TensorFlow with the Surface Book

While interning at Microsoft over the summer, I received a first-generation Surface Book with an i5-6300U CPU (2.4 GHz dual core with up to 3.0 GHz), 8GB RAM, and a “GeForce GPU” (officially unnamed, but believed to be equivalent to a GT 940). This is a huge step up from my older laptop, so I wanted to set it up for my ML work. In this post, I’ll outline how I set it up with TensorFlow and GPU acceleration.

CUDA + cuDNN

If you want to use GPU acceleration, the typical way to do so is with NVIDIA’s CUDA API. CUDA 8.0 is compatible with the Surface Book and is (as of this writing) the most up-to-date version of CUDA. Download it from the NVIDIA website and run their installer.

For work with deep learning, you’ll also want to install cuDNN. To install, just download the library from NVIDIA’s website and unzip it in a convenient place (I chose C:\cudnn). The only “installation” you need to do is to add C:\cudnn\bin to your PATH environment variable.

Python

GPU acceleration is where you’re going to get the best performance improvements when running TensorFlow. However, we might as well set up Python in a way that will run as fast as we can.

I installed the Intel Distribution for Python. This is a clone of Python 3.5, but compiled with optimizations for Intel CPUs and packaged with optimized versions of common libraries like sklearn, pandas, numpy, and more. It’s a free download from Intel, but it is officially still in Beta. Thus far, I haven’t run into any problems using it with TensorFlow (but will update this post if I do).

To install Intel Python, just download and run the installer; I installed this to C:\IntelPython35. If you install it in this location, add C:\IntelPython35\ and C:\IntelPython35\Scripts to your PATH environment variable. (Adding \Scripts to your path allows you to use pip or jupyter directly from the commandline.)

If you decide to use a different installation of Python, make sure you’re installing Python 3.5 and not the recent release of Python 3.6; as of this writing, installing TensorFlow on Windows with Python 3.6 and above is not supported.

TensorFlow

My understanding is that compiling TensorFlow from source using Intel’s icc and BLAS/LAPACK libraries will give you the best performance, but I don’t have a permanent license to these, and so just installed with pip.

The version of pip included with Intel Python is quite old, so the first step here is to upgrade it using python -m pip install --upgrade pip. Following this, we need to download the TensorFlow wheel from Google. The up-to-date link can be found here, but the current link is for v0.12.1 with GPU support. (I found that downloading the wheel has better success than running pip directly on the URL.)

Finally, execute pip install --upgrade [TF-downloaded-file] to install TensorFlow. This should finish somewhat quickly, and then you are done!

When I first installed TensorFlow, I had some issues with an existing setuptools installation and was getting an error similar to:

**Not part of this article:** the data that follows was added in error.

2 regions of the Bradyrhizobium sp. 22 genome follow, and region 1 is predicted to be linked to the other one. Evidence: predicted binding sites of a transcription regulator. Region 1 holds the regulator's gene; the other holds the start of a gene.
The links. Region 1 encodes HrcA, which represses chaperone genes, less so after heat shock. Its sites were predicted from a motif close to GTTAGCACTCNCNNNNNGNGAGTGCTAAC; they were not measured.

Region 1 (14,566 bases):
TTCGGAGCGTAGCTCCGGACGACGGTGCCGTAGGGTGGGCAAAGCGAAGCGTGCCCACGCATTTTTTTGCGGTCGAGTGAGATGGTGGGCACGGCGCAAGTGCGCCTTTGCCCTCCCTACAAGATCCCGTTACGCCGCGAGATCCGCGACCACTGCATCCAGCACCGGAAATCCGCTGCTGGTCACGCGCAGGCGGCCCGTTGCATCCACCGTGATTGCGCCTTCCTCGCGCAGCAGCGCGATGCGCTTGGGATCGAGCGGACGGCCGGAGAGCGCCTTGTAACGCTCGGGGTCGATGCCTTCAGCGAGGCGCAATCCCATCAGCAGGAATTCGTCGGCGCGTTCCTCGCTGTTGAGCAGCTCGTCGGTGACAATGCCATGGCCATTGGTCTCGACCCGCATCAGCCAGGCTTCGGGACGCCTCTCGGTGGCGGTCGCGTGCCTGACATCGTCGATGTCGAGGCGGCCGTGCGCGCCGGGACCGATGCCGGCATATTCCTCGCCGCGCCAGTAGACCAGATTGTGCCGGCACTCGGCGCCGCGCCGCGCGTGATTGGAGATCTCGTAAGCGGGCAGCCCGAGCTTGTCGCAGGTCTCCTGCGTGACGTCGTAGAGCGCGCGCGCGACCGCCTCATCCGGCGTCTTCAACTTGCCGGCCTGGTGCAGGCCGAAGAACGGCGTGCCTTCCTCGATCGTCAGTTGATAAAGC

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Installing collected packages: six, setuptools, protobuf, numpy, tensorflow
Found existing installation: setuptools 19.1.1
**Cannot remove entries from nonexistent file C:\IntelPython35\Lib\site-packages\easy-install.pth**

This was raised as an issue (and another issue) on the TensorFlow GitHub. The solution that worked for me was to run the following:

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pip install -I --upgrade setuptools
pip install --upgrade [TF-downloaded-file]

Testing the Installation

Open up your terminal, and we’ll run a few commands:

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$ python
...
>>> import tensorflow as tf
...
>>> a = tf.constant(12)
>>> b = tf.constant(30)
>>> sess = tf.Session()
...
>>> print(sess.run(a+b))
42
>>>

If it printed 42 at the end, then it works! I recommend taking a look at the TensorFlow MNIST tutorials after this, as they introduce TensorFlow’s capabilities quite nicely.

At one point, I had a problem where any call to tf.Session() or tf.InteractiveSession() would cause Python to crash without displaying any error (Windows would display a “This process has stopped responding” dialog box and kill Python after a minute or so). I never found out why this happened, but restarting my computer resolved the issue and I haven’t experienced it again.

If you’re curious whether your GPU utilized, look at the debug information that was printed after running tf.Session(). If it includes lines like the below (some unnecessary path names trimmed), then the GPU was used:

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Found device 0 with properties:
name: GeForce GPU
major: 5
minor: 0
memoryClockRate (GHz) 0.993
pciBusID 0000:01:00.0
Total memory: 1.00GiB

Credit where credit is due! When I was performing my install, I was greatly aided by this blog post from Heaton Research.